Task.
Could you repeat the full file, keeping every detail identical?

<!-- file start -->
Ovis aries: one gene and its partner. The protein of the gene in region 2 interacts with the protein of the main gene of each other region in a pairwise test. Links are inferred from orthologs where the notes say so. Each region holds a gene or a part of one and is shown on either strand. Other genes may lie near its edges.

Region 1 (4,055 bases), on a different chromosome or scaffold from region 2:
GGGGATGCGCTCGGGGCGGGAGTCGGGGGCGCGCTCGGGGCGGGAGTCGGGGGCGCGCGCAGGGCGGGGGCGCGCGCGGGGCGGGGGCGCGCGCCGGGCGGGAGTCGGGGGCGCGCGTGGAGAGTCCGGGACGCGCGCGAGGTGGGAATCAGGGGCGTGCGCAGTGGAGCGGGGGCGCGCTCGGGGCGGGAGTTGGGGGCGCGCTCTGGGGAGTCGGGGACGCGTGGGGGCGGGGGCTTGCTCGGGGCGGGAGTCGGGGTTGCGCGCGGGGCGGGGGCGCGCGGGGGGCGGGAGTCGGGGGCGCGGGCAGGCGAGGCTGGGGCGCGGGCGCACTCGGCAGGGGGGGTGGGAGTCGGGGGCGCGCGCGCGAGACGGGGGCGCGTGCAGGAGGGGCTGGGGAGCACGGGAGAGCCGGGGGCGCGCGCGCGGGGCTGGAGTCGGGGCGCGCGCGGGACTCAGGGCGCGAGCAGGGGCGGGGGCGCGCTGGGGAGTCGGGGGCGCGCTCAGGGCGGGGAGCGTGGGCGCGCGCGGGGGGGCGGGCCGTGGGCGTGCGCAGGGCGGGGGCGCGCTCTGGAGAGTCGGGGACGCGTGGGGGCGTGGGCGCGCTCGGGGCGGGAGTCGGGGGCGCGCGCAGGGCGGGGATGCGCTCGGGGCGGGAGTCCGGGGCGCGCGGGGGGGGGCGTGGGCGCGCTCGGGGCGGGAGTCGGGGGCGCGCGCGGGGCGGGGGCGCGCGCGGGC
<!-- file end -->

Ovis aries: one gene and its partner. The protein of the gene in region 2 interacts with the protein of the main gene of each other region in a pairwise test. Links are inferred from orthologs where the notes say so. Each region holds a gene or a part of one and is shown on either strand. Other genes may lie near its edges.

Region 1 (4,055 bases), on a different chromosome or scaffold from region 2:
GGGGATGCGCTCGGGGCGGGAGTCGGGGGCGCGCTCGGGGCGGGAGTCGGGGGCGCGCGCAGGGCGGGGGCGCGCGCGGGGCGGGGGCGCGCGCCGGGCGGGAGTCGGGGGCGCGCGTGGAGAGTCCGGGACGCGCGCGAGGTGGGAATCAGGGGCGTGCGCAGTGGAGCGGGGGCGCGCTCGGGGCGGGAGTTGGGGGCGCGCTCTGGGGAGTCGGGGACGCGTGGGGGCGGGGGCTTGCTCGGGGCGGGAGTCGGGGTTGCGCGCGGGGCGGGGGCGCGCGGGGGGCGGGAGTCGGGGGCGCGGGCAGGCGAGGCTGGGGCGCGGGCGCACTCGGCAGGGGGGGTGGGAGTCGGGGGCGCGCGCGCGAGACGGGGGCGCGTGCAGGAGGGGCTGGGGAGCACGGGAGAGCCGGGGGCGCGCGCGCGGGGCTGGAGTCGGGGCGCGCGCGGGACTCAGGGCGCGAGCAGGGGCGGGGGCGCGCTGGGGAGTCGGGGGCGCGCTCAGGGCGGGGAGCGTGGGCGCGCGCGGGGGGGCGGGCCGTGGGCGTGCGCAGGGCGGGGGCGCGCTCTGGAGAGTCGGGGACGCGTGGGGGCGTGGGCGCGCTCGGGGCGGGAGTCGGGGGCGCGCGCAGGGCGGGGATGCGCTCGGGGCGGGAGTCCGGGGCGCGCGGGGGGGGGCGTGGGCGCGCTCGGGGCGGGAGTCGGGGGCGCGCGCGGGGCGGGGGCGCGCGCGGGC